First came shock. Then irony. Scepticism and fury. A little sympathy, but not much.
Now, it’s all uncertainty.
Donald Trump’s coronavirus diagnosis has rattled the presidential election campaign in a way without much precedent.
Practical and political questions suddenly need to be reframed. That task would be tough enough in less poisonous times, but in an era of “fake news” and “alternative facts,” it’s even more daunting.
The most pressing issue is the actual state of Mr Trump’s health.
Some Americans doubt he is sick, and think Mr Trump is making a play for sympathy, or biding his time before rebounding to strut his strength and invincibility.
Can we be surprised by this rickety, wacky political reasoning?
Mr Trump has governed by conspiracy and falsehood, and it’s now rife in the land. He’s demonstrated he would say or do anything in order to win a second term, no matter how dubious a tactic might seem.
When Ronald Reagan was rushed to a Washington hospital after being shot in 1981, he joked with his surgeons, calmed his wife and flirted with his nurses. And the White House – after a few stumbles – honestly shared information with the public.
Mr Trump would be well served to let his doctors speak freely and in detail about his condition. But he’s never been sold on candour.
Appearing in a hospital gown and slippers probably doesn’t strike him as a winning electoral strategy.
On Sunday, he was dressed in a suit and open-collar shirt in a short video in which he told the world he was “starting to feel good” and hoped to be “back soon”.
Apart from a noticeably more subdued demeanour, the main sign something was wrong was in the pallor of the President’s skin (chances are fake tan is not part of the hospital’s treatment plan).
“I have to be back because we still have to make America great again,” Trump said about his battle with “coronavirus … or whatever you want to call it”.
“I think I’ll be back soon.”
Assuming the President somehow emerges in public in time to resume campaigning, what could that look like? His rallies were already under attack for their absence of mask-wearing and social distancing.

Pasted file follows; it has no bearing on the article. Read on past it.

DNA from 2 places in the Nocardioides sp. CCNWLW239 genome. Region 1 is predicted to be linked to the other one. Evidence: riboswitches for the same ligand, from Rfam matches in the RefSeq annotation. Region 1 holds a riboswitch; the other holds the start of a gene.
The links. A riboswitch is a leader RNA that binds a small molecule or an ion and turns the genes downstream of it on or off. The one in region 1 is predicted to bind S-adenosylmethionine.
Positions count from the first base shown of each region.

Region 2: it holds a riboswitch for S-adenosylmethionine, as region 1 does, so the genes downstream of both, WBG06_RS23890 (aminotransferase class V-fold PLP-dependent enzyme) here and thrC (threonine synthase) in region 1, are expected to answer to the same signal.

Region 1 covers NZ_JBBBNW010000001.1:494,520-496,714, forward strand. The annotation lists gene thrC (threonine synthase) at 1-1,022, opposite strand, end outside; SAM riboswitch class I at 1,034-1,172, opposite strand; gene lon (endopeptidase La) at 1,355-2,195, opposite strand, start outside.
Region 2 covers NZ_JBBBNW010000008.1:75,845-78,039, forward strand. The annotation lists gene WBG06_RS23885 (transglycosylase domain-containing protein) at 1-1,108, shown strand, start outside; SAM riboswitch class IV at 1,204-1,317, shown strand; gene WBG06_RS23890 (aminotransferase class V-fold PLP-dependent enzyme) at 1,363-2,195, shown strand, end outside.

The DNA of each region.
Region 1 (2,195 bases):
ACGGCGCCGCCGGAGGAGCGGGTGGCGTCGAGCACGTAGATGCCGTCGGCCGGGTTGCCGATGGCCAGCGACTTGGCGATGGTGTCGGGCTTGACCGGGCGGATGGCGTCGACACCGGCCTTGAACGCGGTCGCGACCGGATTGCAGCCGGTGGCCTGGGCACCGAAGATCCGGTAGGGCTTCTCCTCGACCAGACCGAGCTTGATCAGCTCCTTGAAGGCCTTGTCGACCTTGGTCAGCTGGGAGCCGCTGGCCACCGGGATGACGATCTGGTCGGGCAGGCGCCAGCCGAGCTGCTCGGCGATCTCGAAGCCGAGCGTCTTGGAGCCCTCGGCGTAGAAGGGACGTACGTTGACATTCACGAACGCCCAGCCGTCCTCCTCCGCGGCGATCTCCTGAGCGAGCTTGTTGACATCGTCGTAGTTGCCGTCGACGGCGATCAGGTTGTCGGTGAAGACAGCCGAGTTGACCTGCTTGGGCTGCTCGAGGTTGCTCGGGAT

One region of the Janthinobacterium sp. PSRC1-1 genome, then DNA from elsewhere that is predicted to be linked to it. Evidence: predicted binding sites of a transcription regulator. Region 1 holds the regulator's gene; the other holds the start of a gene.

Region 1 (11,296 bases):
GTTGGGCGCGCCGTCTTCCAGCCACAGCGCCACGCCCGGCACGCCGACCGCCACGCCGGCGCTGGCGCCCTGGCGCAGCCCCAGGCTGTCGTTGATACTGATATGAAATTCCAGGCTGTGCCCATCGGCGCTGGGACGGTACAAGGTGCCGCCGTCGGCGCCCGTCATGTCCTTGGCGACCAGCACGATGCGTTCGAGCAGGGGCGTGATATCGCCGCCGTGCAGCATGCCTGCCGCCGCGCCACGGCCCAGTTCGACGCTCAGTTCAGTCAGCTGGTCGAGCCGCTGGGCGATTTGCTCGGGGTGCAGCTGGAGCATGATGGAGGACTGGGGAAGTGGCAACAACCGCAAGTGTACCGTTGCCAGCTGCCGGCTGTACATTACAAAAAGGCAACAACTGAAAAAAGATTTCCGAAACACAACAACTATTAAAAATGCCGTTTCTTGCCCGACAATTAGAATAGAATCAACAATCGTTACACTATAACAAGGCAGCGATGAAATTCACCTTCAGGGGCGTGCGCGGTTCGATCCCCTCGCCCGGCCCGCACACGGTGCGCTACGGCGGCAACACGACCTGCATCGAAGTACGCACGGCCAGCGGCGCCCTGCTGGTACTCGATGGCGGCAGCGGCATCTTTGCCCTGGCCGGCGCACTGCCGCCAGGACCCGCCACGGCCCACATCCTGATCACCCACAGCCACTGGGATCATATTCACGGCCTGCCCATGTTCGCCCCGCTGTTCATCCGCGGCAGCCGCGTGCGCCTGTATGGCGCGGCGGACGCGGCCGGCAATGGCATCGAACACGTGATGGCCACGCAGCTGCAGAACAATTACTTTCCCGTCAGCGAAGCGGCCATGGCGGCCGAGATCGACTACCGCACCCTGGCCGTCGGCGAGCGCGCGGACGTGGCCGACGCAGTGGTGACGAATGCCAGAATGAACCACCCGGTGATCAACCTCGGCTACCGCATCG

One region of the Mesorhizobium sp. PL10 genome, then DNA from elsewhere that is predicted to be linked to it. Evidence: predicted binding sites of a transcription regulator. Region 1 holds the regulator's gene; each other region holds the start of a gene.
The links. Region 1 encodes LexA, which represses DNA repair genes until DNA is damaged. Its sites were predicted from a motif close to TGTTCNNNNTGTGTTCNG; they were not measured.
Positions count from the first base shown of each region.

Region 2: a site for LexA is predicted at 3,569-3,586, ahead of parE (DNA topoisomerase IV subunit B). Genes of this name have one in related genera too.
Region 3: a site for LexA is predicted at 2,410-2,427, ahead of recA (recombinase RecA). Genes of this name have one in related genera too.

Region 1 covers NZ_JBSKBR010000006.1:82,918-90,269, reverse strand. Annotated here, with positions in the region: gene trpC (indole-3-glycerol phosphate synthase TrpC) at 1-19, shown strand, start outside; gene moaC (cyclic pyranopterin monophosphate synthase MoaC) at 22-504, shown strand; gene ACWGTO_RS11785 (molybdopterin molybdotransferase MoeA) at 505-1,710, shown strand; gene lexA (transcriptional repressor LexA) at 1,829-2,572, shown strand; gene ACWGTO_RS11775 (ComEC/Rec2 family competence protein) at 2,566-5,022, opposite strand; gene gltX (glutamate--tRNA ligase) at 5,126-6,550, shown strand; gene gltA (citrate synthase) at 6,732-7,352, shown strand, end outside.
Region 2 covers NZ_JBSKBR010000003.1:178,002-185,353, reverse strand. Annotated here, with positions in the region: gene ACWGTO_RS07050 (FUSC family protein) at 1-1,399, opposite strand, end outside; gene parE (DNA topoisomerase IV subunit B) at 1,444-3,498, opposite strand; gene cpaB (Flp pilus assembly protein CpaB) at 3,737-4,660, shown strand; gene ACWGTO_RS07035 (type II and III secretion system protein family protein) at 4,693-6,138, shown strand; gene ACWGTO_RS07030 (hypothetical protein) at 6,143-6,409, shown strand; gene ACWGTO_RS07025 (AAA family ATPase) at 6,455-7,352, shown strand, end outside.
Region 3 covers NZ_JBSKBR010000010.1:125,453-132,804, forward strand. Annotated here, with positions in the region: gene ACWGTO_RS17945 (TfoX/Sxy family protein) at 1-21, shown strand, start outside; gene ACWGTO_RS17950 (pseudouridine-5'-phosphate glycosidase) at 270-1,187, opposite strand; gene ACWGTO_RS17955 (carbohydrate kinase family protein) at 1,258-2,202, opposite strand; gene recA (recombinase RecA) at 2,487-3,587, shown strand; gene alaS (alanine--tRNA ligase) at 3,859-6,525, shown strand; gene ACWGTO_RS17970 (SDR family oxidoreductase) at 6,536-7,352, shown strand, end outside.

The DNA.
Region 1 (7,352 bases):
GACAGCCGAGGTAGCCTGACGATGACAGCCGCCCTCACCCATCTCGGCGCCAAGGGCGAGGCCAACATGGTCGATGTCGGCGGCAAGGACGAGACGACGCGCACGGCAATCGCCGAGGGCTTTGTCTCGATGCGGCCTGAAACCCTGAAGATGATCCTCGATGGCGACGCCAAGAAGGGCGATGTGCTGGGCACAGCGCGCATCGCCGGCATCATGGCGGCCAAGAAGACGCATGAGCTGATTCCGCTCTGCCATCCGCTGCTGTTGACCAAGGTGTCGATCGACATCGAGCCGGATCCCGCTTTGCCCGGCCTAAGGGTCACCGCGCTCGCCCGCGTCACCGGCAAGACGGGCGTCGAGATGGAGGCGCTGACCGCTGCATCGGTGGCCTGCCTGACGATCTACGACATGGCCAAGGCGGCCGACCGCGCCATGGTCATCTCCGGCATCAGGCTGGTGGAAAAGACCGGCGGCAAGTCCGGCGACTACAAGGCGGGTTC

If stories begin to emerge of ordinary people tracing their illness back to those rallies, the political damage would be devastating.
How do you elect a President who not only did nothing to keep you healthy, but actually contributed to getting you sick?
— Donald J. Trump (@realDonaldTrump) October 3, 2020
For now, the second presidential debate is up in the air, which is good news for both candidates.
For Mr Trump, because it’s one less place to ruin whatever sympathy he might get after his demonic performance in the first debate; For Mr Biden, because it’s one less place to appear less than prepared.
If Mr Trump does become gravely ill, he will engender some sympathy; instinctive humanity is not dead in the US.
And the electoral implications are not certain. Is it a given Americans will not vote for a sick man, one who they seemed to be rejecting even before his illness?
What if an ill but chastened Mr Trump adopted a Road-to-Damascus strategy, suddenly full of empathy and clarity about what needed to be done about COVID-19?
It’s probably beyond his emotional bandwidth, but there could be enough voters willing to forgive him to make things interesting in the last days of the campaign.
(And the campaign will end on November 3. While Congress has the power to move the date, it is inconceivable that a Democratic House and a Republican Senate could agree to do that.)
Barring such a conversion, where is the moment, between now and November 3, when Mr Trump’s candidacy is doomed?
Many Republicans might consider casting their lot behind his No.2 Mike Pence.
As a practical matter, there is no way to get Mr Pence’s name on the ballot (and many thousands have been voting already). But Republican leaders could instruct supporters to cast a vote for Mr Trump in name only, perhaps even eager to have a drama-free Mr Pence in place of the volatile Mr Trump. How to communicate that strategy would require exquisite political delicacy, to say the least.
Another Game of Thrones twist: It’s possible Mitch McConnell and Senate Republicans would like to see Mr Trump sidelined and might try to keep him there.
Mr Trump is seen as a drag on the GOP ticket and a liability for Republican senators running for re-election in swing states.
If voters resign themselves to a Joe Biden presidency because of Mr Trump’s collapse, they might be less hostile to keeping a few GOP senators who might otherwise get swept out in a Trump-led rout.
As for Mr Biden, appearing sympathetic to Mr Trump and his family only solidifies his good-guy bona fides.
Balancing that with steady indictment of Mr Trump’s intemperance and incompetence should be easy enough, but this year has shown that nothing is a given.
Larry Hackett is the former editor-in-chief of People magazine, and a contributor to the US morning television news program Good Morning America